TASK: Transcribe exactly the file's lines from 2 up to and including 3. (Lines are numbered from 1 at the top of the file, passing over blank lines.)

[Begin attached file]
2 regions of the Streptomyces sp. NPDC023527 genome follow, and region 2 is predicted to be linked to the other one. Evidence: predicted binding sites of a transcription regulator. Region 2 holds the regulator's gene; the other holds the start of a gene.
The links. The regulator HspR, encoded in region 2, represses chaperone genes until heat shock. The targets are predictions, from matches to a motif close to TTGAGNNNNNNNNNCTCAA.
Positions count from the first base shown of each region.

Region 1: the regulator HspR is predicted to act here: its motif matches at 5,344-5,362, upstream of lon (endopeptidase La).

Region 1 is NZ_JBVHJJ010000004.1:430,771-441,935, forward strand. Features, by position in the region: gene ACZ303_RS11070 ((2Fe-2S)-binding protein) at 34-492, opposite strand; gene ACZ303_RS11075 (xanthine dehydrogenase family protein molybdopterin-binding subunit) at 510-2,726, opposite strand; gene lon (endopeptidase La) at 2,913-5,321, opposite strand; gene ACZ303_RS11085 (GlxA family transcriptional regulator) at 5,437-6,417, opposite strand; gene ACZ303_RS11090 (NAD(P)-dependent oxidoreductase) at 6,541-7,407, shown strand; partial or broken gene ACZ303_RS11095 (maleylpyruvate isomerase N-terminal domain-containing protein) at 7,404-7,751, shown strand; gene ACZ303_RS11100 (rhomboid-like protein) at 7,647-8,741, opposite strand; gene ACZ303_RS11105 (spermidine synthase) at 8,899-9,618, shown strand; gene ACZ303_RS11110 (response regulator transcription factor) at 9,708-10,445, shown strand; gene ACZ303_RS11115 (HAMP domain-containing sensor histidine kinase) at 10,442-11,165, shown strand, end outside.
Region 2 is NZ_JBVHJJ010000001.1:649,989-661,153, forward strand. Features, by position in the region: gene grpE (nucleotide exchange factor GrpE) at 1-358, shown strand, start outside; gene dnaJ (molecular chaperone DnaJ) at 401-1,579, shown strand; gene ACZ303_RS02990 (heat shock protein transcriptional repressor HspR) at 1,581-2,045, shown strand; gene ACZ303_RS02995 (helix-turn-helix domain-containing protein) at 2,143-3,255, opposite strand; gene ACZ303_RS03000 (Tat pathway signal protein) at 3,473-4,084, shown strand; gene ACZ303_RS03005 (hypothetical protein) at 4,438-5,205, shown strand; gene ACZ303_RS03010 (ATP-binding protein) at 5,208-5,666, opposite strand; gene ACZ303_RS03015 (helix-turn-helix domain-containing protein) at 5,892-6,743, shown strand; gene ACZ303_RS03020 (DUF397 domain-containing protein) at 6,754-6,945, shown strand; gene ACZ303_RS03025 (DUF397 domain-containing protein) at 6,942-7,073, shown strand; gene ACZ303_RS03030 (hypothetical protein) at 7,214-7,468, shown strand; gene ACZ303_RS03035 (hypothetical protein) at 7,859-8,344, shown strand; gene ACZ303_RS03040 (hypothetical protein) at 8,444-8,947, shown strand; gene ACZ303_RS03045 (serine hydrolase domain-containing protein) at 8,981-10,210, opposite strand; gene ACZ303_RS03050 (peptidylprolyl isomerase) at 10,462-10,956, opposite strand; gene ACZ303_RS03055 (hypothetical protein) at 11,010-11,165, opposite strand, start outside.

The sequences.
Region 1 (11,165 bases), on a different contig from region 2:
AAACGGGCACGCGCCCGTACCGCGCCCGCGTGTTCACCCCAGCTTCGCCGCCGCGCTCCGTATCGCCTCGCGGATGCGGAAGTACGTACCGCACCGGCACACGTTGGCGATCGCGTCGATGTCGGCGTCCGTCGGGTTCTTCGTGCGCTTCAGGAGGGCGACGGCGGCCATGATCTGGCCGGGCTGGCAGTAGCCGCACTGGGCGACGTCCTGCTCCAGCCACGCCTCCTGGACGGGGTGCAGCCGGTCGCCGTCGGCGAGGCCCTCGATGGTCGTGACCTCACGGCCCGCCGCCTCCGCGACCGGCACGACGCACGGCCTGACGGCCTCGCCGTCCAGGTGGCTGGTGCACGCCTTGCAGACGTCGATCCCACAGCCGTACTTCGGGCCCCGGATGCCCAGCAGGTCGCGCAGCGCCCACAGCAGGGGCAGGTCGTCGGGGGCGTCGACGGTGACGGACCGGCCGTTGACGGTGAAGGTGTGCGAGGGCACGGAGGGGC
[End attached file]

The links. The regulator HspR, encoded in region 2, represses chaperone genes until heat shock. The targets are predictions, from matches to a motif close to TTGAGNNNNNNNNNCTCAA.
Positions count from the first base shown of each region.